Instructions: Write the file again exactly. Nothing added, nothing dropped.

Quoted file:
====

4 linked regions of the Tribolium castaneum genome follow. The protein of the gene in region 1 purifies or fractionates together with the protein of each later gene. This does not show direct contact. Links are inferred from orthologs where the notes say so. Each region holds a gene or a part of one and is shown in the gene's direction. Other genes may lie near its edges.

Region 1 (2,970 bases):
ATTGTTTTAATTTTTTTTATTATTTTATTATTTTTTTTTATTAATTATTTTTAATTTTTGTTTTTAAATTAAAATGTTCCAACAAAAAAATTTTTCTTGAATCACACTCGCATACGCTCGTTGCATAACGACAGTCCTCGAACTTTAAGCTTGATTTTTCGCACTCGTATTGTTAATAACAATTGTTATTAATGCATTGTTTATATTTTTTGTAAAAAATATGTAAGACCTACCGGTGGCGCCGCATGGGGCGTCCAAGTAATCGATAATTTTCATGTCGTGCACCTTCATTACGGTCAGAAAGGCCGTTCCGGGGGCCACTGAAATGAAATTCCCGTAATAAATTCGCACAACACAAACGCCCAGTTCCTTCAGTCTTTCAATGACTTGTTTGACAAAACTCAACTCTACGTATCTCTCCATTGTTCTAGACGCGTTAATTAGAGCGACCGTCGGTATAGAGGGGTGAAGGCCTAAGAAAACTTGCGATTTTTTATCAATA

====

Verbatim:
4 linked regions of the Tribolium castaneum genome follow. The protein of the gene in region 1 purifies or fractionates together with the protein of each later gene. This does not show direct contact. Links are inferred from orthologs where the notes say so. Each region holds a gene or a part of one and is shown in the gene's direction. Other genes may lie near its edges.

Region 1 (2,970 bases):
ATTGTTTTAATTTTTTTTATTATTTTATTATTTTTTTTTATTAATTATTTTTAATTTTTGTTTTTAAATTAAAATGTTCCAACAAAAAAATTTTTCTTGAATCACACTCGCATACGCTCGTTGCATAACGACAGTCCTCGAACTTTAAGCTTGATTTTTCGCACTCGTATTGTTAATAACAATTGTTATTAATGCATTGTTTATATTTTTTGTAAAAAATATGTAAGACCTACCGGTGGCGCCGCATGGGGCGTCCAAGTAATCGATAATTTTCATGTCGTGCACCTTCATTACGGTCAGAAAGGCCGTTCCGGGGGCCACTGAAATGAAATTCCCGTAATAAATTCGCACAACACAAACGCCCAGTTCCTTCAGTCTTTCAATGACTTGTTTGACAAAACTCAACTCTACGTATCTCTCCATTGTTCTAGACGCGTTAATTAGAGCGACCGTCGGTATAGAGGGGTGAAGGCCTAAGAAAACTTGCGATTTTTTATCAATA